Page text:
The Crowdfunders: The Great Forest

As a non-profit website dedicated to the support and promotion of Australian made films, Cinema Australia rarely gets the opportunity to throw cash at crowdfunding projects. Trust us, if we had the money we’d be executive producers on almost every new Australian film calling for supporters through the myriad of crowdfunding platforms available on the interwebs.

That’s why we’ve launched this new feature, The Crowdfunders, which will shamelessly plug projects calling for your dollar. It’s just another way for us to do what we love doing most – supporting Aussie cinema!

It should be noted though – and take this as a warning – that not all crowdfunding projects are successful and just because a project has reached it’s target, it doesn’t guarantee the film will be made, or that you’ll receive any reward or compensation for your donation. So in saying that, Cinema Australia takes no responsibility for any wrongdoing on the fundraisers behalf.

Now that the serious stuff is out of the way… here’s our second plug.

The Great Forest

Rising Australian female filmmaker, Marli Lopez-Hope sets out to save the world’s most carbon rich wilderness from extinction with her short natural history documentary, The Great Forest. Marli’s innate passion to tell the stories of the world’s last wild ecosystems has taken her to Antarctica with National Geographic, Botswana, and now, just two hours from Melbourne, Victoria.

Already a year in the making, The Great Forest follows the enthralling chronicle of Toolangi State Forest from natural riches to ruin, in the face of state-owned logging coupes.

The independently produced 8-minute wildlife documentary journeys through the forest, capturing the secretive lives of animals including the critically endangered Leadbeater’s Possum and the Superb Lyrebird, all of whom depend on the 200-year-old giant Mountain Ash trees for their survival. Under the hands of rapacious logging, in this ancient Victorian forest, some of Australia’s most peculiar creatures have managed to adapt to a rapidly changing environment.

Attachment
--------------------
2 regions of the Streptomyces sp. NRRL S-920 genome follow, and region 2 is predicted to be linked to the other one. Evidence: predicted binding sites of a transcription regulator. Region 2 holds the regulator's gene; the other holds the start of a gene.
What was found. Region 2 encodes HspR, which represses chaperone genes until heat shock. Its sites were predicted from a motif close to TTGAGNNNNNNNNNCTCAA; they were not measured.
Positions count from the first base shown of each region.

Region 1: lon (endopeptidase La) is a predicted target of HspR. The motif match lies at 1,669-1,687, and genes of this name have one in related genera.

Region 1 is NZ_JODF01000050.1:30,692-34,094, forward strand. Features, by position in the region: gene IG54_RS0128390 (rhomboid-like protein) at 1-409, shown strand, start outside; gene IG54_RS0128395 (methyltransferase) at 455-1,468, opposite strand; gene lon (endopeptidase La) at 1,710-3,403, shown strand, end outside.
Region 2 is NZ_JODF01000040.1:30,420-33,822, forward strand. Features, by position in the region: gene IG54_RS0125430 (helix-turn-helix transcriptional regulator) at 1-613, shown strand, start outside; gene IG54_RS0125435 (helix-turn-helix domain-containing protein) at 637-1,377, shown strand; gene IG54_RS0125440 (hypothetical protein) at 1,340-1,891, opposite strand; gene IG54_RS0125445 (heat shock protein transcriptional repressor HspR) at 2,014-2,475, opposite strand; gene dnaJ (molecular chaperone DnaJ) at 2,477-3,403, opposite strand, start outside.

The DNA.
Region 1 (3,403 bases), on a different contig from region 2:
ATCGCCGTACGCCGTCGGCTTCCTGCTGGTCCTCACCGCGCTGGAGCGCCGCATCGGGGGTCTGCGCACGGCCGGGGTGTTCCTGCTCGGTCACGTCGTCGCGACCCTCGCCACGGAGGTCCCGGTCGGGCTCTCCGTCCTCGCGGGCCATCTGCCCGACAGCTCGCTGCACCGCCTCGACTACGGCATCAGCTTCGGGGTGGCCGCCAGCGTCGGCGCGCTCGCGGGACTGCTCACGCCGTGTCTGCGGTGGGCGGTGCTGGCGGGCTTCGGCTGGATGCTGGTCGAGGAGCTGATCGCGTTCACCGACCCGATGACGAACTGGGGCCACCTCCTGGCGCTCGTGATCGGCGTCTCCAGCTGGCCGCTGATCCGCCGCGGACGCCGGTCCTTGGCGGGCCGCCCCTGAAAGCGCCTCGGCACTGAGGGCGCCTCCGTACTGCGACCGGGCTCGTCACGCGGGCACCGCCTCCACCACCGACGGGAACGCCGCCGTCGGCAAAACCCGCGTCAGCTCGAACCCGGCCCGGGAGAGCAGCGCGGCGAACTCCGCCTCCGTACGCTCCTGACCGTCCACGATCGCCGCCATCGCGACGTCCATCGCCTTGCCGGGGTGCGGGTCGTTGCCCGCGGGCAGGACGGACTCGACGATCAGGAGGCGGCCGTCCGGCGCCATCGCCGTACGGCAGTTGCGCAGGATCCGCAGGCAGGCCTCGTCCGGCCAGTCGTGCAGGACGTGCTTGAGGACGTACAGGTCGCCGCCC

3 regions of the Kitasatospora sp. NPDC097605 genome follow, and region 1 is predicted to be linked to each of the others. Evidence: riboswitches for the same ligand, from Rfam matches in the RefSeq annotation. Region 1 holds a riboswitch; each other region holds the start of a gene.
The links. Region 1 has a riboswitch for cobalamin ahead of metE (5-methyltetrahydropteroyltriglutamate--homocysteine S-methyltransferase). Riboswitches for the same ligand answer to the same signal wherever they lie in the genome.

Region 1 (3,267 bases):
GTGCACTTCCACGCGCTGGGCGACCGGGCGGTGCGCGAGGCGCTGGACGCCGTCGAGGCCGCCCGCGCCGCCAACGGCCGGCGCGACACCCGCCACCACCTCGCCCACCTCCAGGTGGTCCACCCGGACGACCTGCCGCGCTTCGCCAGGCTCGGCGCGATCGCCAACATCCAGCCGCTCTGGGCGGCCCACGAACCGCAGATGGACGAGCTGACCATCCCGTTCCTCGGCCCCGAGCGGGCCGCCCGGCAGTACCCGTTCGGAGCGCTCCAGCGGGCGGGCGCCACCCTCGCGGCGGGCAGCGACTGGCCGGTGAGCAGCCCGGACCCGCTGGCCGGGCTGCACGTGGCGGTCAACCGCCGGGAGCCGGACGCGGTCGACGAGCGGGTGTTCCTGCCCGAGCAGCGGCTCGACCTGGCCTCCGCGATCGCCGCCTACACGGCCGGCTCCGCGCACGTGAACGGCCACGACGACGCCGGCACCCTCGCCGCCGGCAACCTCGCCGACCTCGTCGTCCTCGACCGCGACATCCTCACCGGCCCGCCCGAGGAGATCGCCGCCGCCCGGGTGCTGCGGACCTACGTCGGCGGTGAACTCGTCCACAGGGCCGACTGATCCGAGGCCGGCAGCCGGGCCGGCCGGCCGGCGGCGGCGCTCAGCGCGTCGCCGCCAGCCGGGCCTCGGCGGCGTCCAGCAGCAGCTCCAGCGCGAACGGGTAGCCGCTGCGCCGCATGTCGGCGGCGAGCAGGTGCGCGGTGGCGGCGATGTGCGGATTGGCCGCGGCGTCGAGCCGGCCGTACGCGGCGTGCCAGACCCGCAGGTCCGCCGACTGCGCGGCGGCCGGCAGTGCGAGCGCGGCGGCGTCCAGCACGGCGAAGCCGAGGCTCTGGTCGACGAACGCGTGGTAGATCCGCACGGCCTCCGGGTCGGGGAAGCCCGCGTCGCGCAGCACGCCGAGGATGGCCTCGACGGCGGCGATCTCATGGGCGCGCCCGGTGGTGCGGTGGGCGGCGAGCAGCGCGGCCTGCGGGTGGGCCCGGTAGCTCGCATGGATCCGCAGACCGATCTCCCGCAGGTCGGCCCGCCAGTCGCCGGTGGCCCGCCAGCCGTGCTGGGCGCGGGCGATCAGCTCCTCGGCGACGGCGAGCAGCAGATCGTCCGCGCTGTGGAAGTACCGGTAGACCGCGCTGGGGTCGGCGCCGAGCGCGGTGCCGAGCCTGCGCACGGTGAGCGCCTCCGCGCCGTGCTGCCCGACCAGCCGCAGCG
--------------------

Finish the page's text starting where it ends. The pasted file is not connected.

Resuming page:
Target: $11,000

What the cash will be used for: Research and development, camera and sound hire, special equipment, accommodation and travel, post production, marketing and festival entry, contingency (backup shoots).

Synopsis: This independently produced 8-minute wildlife documentary journeys from the forest floor all the way to the canopy above, capturing the secretive lives of two critically endangered Leadbeater’s Possums, a Superb Lyrebird, and a duo of native snails, all of whom depend on the 200-year-old Mountain Ash trees for their survival. Standing at over 90 metres tall, these gentle giants are falling – and as a result this entire valuable ecosystem is struggling to cope as state-owned logging corporations take hold. The Leadbeater’s Possum is among the most-effected by deforestation. The last 1000 possums are set for extinction in the next five years. But you can be part of the solution – bringing them back from the brink.

What they told Cinema Australia“It was actually after a memorable conversation I had with the remarkable, Sir David Attenborough, in 2013, that inspired the ethos of The Great Forest. Sir Attenborough reminded me of the massive separation between human civilisation and nature in the 21st Century; while you and I may live in cities and towns far away from forests and oceans, we depend on these wildernesses for our very own existence.”
“It is a pretty daunting experience to stand within a recently logged site in Toolangi State Forest- it looks more like the stage for a war film than a precious wilderness. I believe it is a duty of wildlife filmmakers to show both the beauty but also the tragedy of a forest in decline, we cannot focus on just the cute animals that have managed to survive, we need to show audiences the truth about our natural world, while still providing that ray of hope.”
“Filming a rare animal like the Leadbeater’s Possum has been a mammoth task. Luckily, Healesville Wildlife Sanctuary have gotten behind the project and we will be filming our possum footage with their captive Leadbeater’s. It is sad to think that this is one of the only ways to show audiences such a remarkable creature. Time really is running out.” – Marli Lopez-Hope, Cinematographer, Writer/Director, Camera Assist

You can donate and find out more about the project here:

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